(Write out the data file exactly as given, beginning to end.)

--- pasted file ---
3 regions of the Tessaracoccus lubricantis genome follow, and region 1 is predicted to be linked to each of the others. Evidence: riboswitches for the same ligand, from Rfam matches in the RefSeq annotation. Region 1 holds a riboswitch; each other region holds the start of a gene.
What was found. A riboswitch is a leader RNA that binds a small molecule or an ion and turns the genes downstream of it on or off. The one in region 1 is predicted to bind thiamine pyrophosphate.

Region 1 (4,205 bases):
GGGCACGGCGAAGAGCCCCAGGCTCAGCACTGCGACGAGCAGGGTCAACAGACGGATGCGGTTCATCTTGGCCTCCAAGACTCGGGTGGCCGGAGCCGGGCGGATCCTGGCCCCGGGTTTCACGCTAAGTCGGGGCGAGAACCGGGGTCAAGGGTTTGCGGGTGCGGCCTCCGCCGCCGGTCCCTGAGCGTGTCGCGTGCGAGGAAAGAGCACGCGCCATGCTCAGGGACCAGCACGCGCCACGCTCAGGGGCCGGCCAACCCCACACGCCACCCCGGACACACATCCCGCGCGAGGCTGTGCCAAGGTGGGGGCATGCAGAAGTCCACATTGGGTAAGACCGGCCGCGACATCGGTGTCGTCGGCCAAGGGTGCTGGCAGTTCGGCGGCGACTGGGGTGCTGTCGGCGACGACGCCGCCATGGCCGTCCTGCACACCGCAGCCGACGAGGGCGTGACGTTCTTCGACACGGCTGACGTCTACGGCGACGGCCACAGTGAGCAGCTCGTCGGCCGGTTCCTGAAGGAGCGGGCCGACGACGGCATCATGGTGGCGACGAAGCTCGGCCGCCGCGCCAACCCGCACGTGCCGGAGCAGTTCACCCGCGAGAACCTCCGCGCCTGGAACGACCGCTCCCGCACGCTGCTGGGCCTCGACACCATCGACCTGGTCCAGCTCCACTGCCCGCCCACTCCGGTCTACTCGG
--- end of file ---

3 regions of the Tessaracoccus lubricantis genome follow, and region 1 is predicted to be linked to each of the others. Evidence: riboswitches for the same ligand, from Rfam matches in the RefSeq annotation. Region 1 holds a riboswitch; each other region holds the start of a gene.
What was found. A riboswitch is a leader RNA that binds a small molecule or an ion and turns the genes downstream of it on or off. The one in region 1 is predicted to bind thiamine pyrophosphate.

Region 1 (4,205 bases):
GGGCACGGCGAAGAGCCCCAGGCTCAGCACTGCGACGAGCAGGGTCAACAGACGGATGCGGTTCATCTTGGCCTCCAAGACTCGGGTGGCCGGAGCCGGGCGGATCCTGGCCCCGGGTTTCACGCTAAGTCGGGGCGAGAACCGGGGTCAAGGGTTTGCGGGTGCGGCCTCCGCCGCCGGTCCCTGAGCGTGTCGCGTGCGAGGAAAGAGCACGCGCCATGCTCAGGGACCAGCACGCGCCACGCTCAGGGGCCGGCCAACCCCACACGCCACCCCGGACACACATCCCGCGCGAGGCTGTGCCAAGGTGGGGGCATGCAGAAGTCCACATTGGGTAAGACCGGCCGCGACATCGGTGTCGTCGGCCAAGGGTGCTGGCAGTTCGGCGGCGACTGGGGTGCTGTCGGCGACGACGCCGCCATGGCCGTCCTGCACACCGCAGCCGACGAGGGCGTGACGTTCTTCGACACGGCTGACGTCTACGGCGACGGCCACAGTGAGCAGCTCGTCGGCCGGTTCCTGAAGGAGCGGGCCGACGACGGCATCATGGTGGCGACGAAGCTCGGCCGCCGCGCCAACCCGCACGTGCCGGAGCAGTTCACCCGCGAGAACCTCCGCGCCTGGAACGACCGCTCCCGCACGCTGCTGGGCCTCGACACCATCGACCTGGTCCAGCTCCACTGCCCGCCCACTCCGGTCTACTCGG